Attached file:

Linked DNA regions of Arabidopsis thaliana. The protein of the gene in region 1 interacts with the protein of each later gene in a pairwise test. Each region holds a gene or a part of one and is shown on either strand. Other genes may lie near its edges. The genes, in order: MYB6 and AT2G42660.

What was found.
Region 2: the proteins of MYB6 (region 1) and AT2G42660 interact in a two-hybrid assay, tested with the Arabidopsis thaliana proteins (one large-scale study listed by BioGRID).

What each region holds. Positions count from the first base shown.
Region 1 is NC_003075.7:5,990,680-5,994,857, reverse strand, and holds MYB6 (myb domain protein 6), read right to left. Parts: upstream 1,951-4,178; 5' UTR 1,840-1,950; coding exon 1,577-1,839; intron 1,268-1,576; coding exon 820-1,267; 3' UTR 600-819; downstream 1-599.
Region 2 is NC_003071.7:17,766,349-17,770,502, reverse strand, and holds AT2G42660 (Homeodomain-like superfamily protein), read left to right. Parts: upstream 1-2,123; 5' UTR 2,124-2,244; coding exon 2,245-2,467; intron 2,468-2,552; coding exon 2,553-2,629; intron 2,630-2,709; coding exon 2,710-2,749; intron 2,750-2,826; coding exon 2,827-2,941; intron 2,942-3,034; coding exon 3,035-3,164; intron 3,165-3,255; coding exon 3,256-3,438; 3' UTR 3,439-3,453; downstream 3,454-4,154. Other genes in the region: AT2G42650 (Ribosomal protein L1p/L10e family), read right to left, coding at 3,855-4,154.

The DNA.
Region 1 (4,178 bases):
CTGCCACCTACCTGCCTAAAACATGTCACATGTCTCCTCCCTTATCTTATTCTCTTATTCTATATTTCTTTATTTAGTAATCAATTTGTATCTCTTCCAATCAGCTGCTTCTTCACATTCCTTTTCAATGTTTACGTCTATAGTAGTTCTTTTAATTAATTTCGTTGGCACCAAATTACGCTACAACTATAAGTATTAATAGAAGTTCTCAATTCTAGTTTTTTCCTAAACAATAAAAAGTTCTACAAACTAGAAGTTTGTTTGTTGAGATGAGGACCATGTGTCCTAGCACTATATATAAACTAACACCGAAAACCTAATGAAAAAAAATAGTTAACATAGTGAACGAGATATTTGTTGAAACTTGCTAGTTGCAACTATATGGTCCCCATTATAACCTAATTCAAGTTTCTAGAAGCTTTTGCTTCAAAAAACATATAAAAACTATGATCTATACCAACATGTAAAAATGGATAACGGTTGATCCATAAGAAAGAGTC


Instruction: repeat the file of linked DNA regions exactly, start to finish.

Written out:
Linked DNA regions of Arabidopsis thaliana. The protein of the gene in region 1 interacts with the protein of each later gene in a pairwise test. Each region holds a gene or a part of one and is shown on either strand. Other genes may lie near its edges. The genes, in order: MYB6 and AT2G42660.

What was found.
Region 2: the proteins of MYB6 (region 1) and AT2G42660 interact in a two-hybrid assay, tested with the Arabidopsis thaliana proteins (one large-scale study listed by BioGRID).

What each region holds. Positions count from the first base shown.
Region 1 is NC_003075.7:5,990,680-5,994,857, reverse strand, and holds MYB6 (myb domain protein 6), read right to left. Parts: upstream 1,951-4,178; 5' UTR 1,840-1,950; coding exon 1,577-1,839; intron 1,268-1,576; coding exon 820-1,267; 3' UTR 600-819; downstream 1-599.
Region 2 is NC_003071.7:17,766,349-17,770,502, reverse strand, and holds AT2G42660 (Homeodomain-like superfamily protein), read left to right. Parts: upstream 1-2,123; 5' UTR 2,124-2,244; coding exon 2,245-2,467; intron 2,468-2,552; coding exon 2,553-2,629; intron 2,630-2,709; coding exon 2,710-2,749; intron 2,750-2,826; coding exon 2,827-2,941; intron 2,942-3,034; coding exon 3,035-3,164; intron 3,165-3,255; coding exon 3,256-3,438; 3' UTR 3,439-3,453; downstream 3,454-4,154. Other genes in the region: AT2G42650 (Ribosomal protein L1p/L10e family), read right to left, coding at 3,855-4,154.

The DNA.
Region 1 (4,178 bases):
CTGCCACCTACCTGCCTAAAACATGTCACATGTCTCCTCCCTTATCTTATTCTCTTATTCTATATTTCTTTATTTAGTAATCAATTTGTATCTCTTCCAATCAGCTGCTTCTTCACATTCCTTTTCAATGTTTACGTCTATAGTAGTTCTTTTAATTAATTTCGTTGGCACCAAATTACGCTACAACTATAAGTATTAATAGAAGTTCTCAATTCTAGTTTTTTCCTAAACAATAAAAAGTTCTACAAACTAGAAGTTTGTTTGTTGAGATGAGGACCATGTGTCCTAGCACTATATATAAACTAACACCGAAAACCTAATGAAAAAAAATAGTTAACATAGTGAACGAGATATTTGTTGAAACTTGCTAGTTGCAACTATATGGTCCCCATTATAACCTAATTCAAGTTTCTAGAAGCTTTTGCTTCAAAAAACATATAAAAACTATGATCTATACCAACATGTAAAAATGGATAACGGTTGATCCATAAGAAAGAGTC